Things to Consider When Buying a Paddleboard

When I think about paddleboarding I think open waters, the sound of the paddle breaking the top of a lake and generally just having quite a relaxed time. I’ve been paddleboarding now for a few years – I am by no means a professional but over the years with @StandUpPaddleUK I’ve tried, tested and reviewed various different board shapes and sizes, so I’d like to think I know a little bit about the subject, hence this post for @StandUpPaddleUK.

Firstly I’ll point out I use BluefinSup Boards, so yes, you’ll see them in some of the images in the post – this is not a ploy or plot directing people to specific brands, this is an honest post trying to help you find the right board. That aside, let’s get started..

In the industry there are many manufacturers of boards, obviously some are better than others – that’s a fact but you’ll be lured in by many peoples opinions. The StandUpPaddleUK managers are involved in many paddleboarding groups on Facebook & Instagram, there is a very common theme coming to the forefront every time we log into one of those apps. The want for ‘Cheap boards’ and a huge lack of information..

The current pandemic has really surged the interest in SUP. So much so all of the manufacturers that we are in communication with have has told us that they are struggling to keep up with demand, many out of stock. It’s very likely that most people will be having a staycation this year and the allure of a paddleboard seems like the perfect piece of kit for that trip in the UK.

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If you’re having a Staycation, an iSUP is ideal..

I’ve always believed in the saying ‘buy nice or buy twice’. That is 100% the case when it comes to buying a Paddleboard, new or secondhand. I don’t want to get into a rant about one brand being better than another, so let’s discuss the key points you need to look out for when buying a Paddleboard;

  • Sizing (Length, width, thickness)
  • Board type (all-rounder, touring, race, surf, multiperson), yoga)
  • Versatility (Hardboard or Inflatable)
  • Quality of the Build (Drop Stitch, Chambers, Rails, Deck Pad)
  • Accessories (Pump, leash, paddle)
  • Manufacturers Eco-Credentials (are they working with any renewable technologies, do they provide a buyback system where they safely recycle old boards?) * this one is quite an important one for me personally*

Those are probably the key points to be looking out for when buying a board, let’s explain each one a little bit;

Sizing and Board Type

Finding what size is right for you is really the pinnacle when purchasing a board. Each type of board has its own set of characteristics so you really need to be choosy over what you select (ie are you a social, touring, racing paddler). A key point to note is most people will be OK with an All Rounder, but for those looking to cover more flat water may want to consider a longer board which will glide across the water better, and track straighter.

As with the characteristics, each board manufacturer will have a set maximum weight per board size & type, it’s always best to check with the manufacturer that the board you’re interested in will be able to hold your weight.

It will be very easy for me to put a chart here and say that a certain weight will work with a certain board, however it really does depend on the type of paddleboard you’re using. Do your homework with the specific brand you a considering buying – each brand will be able to help you with this.

For those in the beginners phase, here’s a rough guide for board width and thickness;

70 kg – 30″ wide > 80kg – 31″ + wide > 90kg – 32″ + wide > 100kg – 33″ + wide >110kg+ – 35″ + wide.

You will find the majority of boards run between 4-6″ thickness. 5″ is suitable for a beginner (and most people), with heavier paddlers opting for 6″. The thicker the board, the heavier the board. But again this will also differ with each manufacturer. Wider boards than you require can cause unnecessary instability and affect your paddle stroke (difficult to reach a vertical stroke pattern).. And a wider board is actually more board to control, bare that in mind.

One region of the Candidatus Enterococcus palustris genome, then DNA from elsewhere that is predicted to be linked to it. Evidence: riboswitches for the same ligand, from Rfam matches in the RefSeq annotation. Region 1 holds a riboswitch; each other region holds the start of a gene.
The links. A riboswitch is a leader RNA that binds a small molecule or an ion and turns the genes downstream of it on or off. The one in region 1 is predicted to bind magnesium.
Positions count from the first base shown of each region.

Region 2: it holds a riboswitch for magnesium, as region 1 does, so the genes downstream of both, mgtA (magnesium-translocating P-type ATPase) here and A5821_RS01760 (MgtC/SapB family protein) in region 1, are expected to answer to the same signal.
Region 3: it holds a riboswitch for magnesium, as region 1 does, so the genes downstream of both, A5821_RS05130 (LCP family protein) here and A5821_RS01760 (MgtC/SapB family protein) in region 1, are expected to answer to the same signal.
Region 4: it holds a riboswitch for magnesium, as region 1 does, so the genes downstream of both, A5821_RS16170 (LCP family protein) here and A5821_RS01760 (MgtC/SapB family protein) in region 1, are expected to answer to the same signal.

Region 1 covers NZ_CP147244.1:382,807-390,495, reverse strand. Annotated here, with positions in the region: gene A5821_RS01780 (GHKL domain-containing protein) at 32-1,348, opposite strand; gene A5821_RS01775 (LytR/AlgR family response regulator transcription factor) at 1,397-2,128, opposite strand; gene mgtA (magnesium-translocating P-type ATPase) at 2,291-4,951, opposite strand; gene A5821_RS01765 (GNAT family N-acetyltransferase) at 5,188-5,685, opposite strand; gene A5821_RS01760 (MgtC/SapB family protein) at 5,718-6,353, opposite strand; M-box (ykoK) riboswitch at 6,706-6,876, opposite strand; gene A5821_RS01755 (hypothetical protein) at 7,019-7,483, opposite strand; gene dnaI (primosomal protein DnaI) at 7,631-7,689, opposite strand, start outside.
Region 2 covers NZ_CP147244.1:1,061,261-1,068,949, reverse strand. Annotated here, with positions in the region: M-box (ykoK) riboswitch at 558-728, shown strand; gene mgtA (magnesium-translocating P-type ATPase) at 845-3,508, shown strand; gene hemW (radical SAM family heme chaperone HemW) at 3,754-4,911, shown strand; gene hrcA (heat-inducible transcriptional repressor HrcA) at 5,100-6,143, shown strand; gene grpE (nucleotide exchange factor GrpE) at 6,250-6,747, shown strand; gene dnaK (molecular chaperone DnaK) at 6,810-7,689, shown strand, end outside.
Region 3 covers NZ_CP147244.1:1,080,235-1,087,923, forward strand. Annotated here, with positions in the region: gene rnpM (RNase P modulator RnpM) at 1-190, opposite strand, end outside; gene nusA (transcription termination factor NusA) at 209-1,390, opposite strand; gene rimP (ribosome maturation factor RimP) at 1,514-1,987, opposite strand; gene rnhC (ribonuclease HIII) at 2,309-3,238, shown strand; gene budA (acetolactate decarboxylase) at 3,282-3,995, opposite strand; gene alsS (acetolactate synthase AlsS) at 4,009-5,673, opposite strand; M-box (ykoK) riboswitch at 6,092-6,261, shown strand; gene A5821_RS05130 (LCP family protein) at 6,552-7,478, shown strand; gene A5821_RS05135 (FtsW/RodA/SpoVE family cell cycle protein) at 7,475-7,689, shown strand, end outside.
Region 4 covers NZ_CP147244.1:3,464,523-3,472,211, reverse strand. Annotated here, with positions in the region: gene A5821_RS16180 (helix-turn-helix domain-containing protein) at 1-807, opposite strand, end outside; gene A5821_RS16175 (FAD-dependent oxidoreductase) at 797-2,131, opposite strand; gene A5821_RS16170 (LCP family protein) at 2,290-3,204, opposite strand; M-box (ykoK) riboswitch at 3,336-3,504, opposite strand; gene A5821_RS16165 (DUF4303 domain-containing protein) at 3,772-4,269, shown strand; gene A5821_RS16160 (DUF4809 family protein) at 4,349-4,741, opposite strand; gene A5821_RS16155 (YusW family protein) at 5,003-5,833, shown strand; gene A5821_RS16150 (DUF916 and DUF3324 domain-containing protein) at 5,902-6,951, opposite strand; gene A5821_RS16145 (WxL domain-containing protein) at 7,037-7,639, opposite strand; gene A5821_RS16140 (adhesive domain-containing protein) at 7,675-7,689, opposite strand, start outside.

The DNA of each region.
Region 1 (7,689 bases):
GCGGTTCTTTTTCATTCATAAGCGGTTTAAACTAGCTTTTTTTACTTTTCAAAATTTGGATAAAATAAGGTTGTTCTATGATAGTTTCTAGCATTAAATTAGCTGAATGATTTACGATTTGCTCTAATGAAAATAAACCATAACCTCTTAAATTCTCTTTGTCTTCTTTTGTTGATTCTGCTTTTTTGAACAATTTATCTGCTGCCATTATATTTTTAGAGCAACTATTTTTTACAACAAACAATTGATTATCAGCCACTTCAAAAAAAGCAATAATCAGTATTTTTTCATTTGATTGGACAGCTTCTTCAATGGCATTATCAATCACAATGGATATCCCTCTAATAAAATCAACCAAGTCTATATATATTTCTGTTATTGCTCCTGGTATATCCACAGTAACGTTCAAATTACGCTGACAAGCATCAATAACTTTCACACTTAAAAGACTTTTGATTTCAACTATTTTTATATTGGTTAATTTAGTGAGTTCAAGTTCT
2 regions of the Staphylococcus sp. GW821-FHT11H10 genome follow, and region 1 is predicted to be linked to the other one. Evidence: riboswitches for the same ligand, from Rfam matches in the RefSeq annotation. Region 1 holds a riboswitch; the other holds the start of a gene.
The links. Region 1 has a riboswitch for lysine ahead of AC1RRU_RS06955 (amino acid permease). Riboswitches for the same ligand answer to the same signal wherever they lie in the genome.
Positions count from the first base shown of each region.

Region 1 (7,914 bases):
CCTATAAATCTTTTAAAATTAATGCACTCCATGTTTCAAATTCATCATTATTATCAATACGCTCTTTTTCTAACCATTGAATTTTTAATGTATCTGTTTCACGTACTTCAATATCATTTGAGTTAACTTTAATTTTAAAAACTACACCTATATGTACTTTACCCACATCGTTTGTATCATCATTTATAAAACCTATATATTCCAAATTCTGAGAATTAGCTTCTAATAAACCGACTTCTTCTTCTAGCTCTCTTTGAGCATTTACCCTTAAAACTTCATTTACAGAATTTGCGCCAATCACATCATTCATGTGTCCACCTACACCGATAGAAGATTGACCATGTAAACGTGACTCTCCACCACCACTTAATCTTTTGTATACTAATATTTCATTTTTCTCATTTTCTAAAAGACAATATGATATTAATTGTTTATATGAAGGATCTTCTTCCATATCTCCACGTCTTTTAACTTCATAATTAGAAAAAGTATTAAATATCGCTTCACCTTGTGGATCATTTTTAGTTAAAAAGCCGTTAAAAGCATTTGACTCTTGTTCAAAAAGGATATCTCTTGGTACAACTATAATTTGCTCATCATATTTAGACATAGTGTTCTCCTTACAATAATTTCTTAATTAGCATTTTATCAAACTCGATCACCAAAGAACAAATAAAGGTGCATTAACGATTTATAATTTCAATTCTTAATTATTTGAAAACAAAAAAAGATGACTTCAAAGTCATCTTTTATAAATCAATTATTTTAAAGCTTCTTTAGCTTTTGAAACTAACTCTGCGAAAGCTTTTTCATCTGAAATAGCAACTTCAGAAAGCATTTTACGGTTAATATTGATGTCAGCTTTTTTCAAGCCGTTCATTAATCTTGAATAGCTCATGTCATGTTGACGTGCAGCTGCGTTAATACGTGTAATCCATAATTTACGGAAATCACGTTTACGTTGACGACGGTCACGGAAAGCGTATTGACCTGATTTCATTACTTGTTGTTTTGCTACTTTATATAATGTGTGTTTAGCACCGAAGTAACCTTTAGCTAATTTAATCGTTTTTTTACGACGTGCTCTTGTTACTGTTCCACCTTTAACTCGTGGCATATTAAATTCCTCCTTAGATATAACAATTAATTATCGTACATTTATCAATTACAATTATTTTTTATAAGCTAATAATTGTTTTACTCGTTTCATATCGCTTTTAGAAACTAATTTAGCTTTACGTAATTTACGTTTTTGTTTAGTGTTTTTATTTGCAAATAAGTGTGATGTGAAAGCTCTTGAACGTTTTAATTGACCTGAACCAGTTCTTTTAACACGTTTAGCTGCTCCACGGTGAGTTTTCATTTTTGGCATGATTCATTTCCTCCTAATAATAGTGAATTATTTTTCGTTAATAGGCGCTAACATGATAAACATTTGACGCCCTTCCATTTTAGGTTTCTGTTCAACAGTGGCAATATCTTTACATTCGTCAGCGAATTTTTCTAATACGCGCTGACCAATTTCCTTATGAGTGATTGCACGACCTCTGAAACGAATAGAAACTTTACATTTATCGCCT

All rounders in the 10’6-10’8 range are great boards for beginners in my opinion. A smaller paddler, 1.7m / 5.6 approx maybe opting for a smaller compact board like a 9’7 with a max width of approx 31-32″. 

Remember, ROUGH GUIDE.

Note: I ride a 6.2inch thick tourer board, I’m 6ft, 88kg.. That’s a personal preference through trial of different boards, and for my usage type.

Versatility

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Quite a simple one really. Are you looking to have a hardboard or an inflatable? Obviously with a hardboard you will need the facility to be able to transport the board and and store it. iSups are by far the more popular option is easily packed away into a backpack. Generally anyone manufacturer providing a paddleboard package will be able to have the board, a paddle and the pump housed in the bag.  If you’re planning on hiking to lakes or travelling abroad then an inflatable is for you.

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I’ve travelled abroad with my iSUP packed in a bag a few times. Very versatile and 100% flight safe in my experience
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I’m not a user of a hardboard – I have used them in the past but for guidance on them I’d have to point you elsewhere for assistance..

Quality of the Build

Not all paddleboards are made equal.. What are the most important parts of a well constructed paddleboard? High Quality Drop Stitch (Single Layer, Stringer, Double layered or MSL Fusion (RedPaddleCO only), Double Chambers, Multi Layered Rails, Fin types…

Drop Stitch – there is quite a lot of different varieties of drop stitch patterns. For example my board has a double layer with around 11,200 stitches of 500 denier space yarn per m2 which makes up a very rigid board. Basically a woven drop stitch provides less stretch and higher strength. Again it’s very much manufacturing dependent because some brands are glue-free (laminated), others are using glued layers, but the key point to understand about drop stitch is it consists parallel sheets of material connected by thousands of 5 or 6 inch length threads. If a brand is promoting how good the drop stitches are then you’re on the right track to a good board.

Laminated Double Layer construction makes for a more durable, stable, lightweight and more strong paddleboard. It’s the best performance construction being used by most brands. A Double Layer will be heavier (in comparison to a Single Layer) but it makes up for that by being longer lasting. There is a version of Double Layering which involves gluing – these types are much heavier and quite outdated in terms of technology. My understanding is this technology is still being used but the ‘big’ brands have phased it out.